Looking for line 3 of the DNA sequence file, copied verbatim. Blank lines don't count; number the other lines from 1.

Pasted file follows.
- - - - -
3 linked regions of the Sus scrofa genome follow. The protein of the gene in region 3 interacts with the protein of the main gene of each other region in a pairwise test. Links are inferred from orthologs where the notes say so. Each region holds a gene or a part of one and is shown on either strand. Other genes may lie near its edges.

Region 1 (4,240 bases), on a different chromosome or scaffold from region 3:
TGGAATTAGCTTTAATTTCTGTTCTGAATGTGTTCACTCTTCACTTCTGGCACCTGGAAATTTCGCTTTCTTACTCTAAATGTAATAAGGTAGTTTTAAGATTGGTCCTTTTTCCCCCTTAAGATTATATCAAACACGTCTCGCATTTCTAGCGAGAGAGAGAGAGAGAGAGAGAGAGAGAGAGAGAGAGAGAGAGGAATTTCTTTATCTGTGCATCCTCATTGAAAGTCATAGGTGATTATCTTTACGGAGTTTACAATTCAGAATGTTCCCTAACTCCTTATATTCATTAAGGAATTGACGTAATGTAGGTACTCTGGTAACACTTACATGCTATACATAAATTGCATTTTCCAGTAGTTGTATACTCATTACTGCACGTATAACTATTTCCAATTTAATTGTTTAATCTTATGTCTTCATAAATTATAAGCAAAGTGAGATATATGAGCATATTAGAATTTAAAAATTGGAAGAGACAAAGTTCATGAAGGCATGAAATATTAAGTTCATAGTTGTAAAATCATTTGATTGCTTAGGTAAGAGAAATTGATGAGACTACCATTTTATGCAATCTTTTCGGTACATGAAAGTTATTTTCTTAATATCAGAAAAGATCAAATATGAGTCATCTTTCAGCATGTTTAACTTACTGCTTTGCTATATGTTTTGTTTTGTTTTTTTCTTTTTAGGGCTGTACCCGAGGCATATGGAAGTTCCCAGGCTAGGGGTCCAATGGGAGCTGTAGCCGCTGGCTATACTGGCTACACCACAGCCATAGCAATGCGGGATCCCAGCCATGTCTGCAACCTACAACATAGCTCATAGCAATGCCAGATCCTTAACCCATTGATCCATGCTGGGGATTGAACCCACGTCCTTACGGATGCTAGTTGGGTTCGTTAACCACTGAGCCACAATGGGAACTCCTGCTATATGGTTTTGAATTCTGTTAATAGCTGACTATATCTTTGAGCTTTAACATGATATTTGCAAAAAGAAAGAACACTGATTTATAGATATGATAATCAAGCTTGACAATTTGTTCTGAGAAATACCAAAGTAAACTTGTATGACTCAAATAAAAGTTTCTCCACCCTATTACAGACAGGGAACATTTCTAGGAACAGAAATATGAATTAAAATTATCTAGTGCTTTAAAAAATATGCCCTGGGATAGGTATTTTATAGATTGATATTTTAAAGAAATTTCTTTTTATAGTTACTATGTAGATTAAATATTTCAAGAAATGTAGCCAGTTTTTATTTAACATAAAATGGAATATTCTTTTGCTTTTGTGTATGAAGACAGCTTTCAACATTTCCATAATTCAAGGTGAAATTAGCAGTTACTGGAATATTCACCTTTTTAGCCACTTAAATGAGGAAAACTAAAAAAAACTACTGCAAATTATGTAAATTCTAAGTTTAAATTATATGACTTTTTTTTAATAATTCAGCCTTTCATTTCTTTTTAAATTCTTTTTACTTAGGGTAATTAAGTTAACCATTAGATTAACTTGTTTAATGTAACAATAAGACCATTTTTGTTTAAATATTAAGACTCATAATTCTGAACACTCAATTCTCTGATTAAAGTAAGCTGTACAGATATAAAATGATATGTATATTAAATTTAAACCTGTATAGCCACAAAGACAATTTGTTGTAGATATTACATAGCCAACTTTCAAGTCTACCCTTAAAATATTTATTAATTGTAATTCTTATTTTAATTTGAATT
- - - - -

TGGAATTAGCTTTAATTTCTGTTCTGAATGTGTTCACTCTTCACTTCTGGCACCTGGAAATTTCGCTTTCTTACTCTAAATGTAATAAGGTAGTTTTAAGATTGGTCCTTTTTCCCCCTTAAGATTATATCAAACACGTCTCGCATTTCTAGCGAGAGAGAGAGAGAGAGAGAGAGAGAGAGAGAGAGAGAGAGAGGAATTTCTTTATCTGTGCATCCTCATTGAAAGTCATAGGTGATTATCTTTACGGAGTTTACAATTCAGAATGTTCCCTAACTCCTTATATTCATTAAGGAATTGACGTAATGTAGGTACTCTGGTAACACTTACATGCTATACATAAATTGCATTTTCCAGTAGTTGTATACTCATTACTGCACGTATAACTATTTCCAATTTAATTGTTTAATCTTATGTCTTCATAAATTATAAGCAAAGTGAGATATATGAGCATATTAGAATTTAAAAATTGGAAGAGACAAAGTTCATGAAGGCATGAAATATTAAGTTCATAGTTGTAAAATCATTTGATTGCTTAGGTAAGAGAAATTGATGAGACTACCATTTTATGCAATCTTTTCGGTACATGAAAGTTATTTTCTTAATATCAGAAAAGATCAAATATGAGTCATCTTTCAGCATGTTTAACTTACTGCTTTGCTATATGTTTTGTTTTGTTTTTTTCTTTTTAGGGCTGTACCCGAGGCATATGGAAGTTCCCAGGCTAGGGGTCCAATGGGAGCTGTAGCCGCTGGCTATACTGGCTACACCACAGCCATAGCAATGCGGGATCCCAGCCATGTCTGCAACCTACAACATAGCTCATAGCAATGCCAGATCCTTAACCCATTGATCCATGCTGGGGATTGAACCCACGTCCTTACGGATGCTAGTTGGGTTCGTTAACCACTGAGCCACAATGGGAACTCCTGCTATATGGTTTTGAATTCTGTTAATAGCTGACTATATCTTTGAGCTTTAACATGATATTTGCAAAAAGAAAGAACACTGATTTATAGATATGATAATCAAGCTTGACAATTTGTTCTGAGAAATACCAAAGTAAACTTGTATGACTCAAATAAAAGTTTCTCCACCCTATTACAGACAGGGAACATTTCTAGGAACAGAAATATGAATTAAAATTATCTAGTGCTTTAAAAAATATGCCCTGGGATAGGTATTTTATAGATTGATATTTTAAAGAAATTTCTTTTTATAGTTACTATGTAGATTAAATATTTCAAGAAATGTAGCCAGTTTTTATTTAACATAAAATGGAATATTCTTTTGCTTTTGTGTATGAAGACAGCTTTCAACATTTCCATAATTCAAGGTGAAATTAGCAGTTACTGGAATATTCACCTTTTTAGCCACTTAAATGAGGAAAACTAAAAAAAACTACTGCAAATTATGTAAATTCTAAGTTTAAATTATATGACTTTTTTTTAATAATTCAGCCTTTCATTTCTTTTTAAATTCTTTTTACTTAGGGTAATTAAGTTAACCATTAGATTAACTTGTTTAATGTAACAATAAGACCATTTTTGTTTAAATATTAAGACTCATAATTCTGAACACTCAATTCTCTGATTAAAGTAAGCTGTACAGATATAAAATGATATGTATATTAAATTTAAACCTGTATAGCCACAAAGACAATTTGTTGTAGATATTACATAGCCAACTTTCAAGTCTACCCTTAAAATATTTATTAATTGTAATTCTTATTTTAATTTGAATT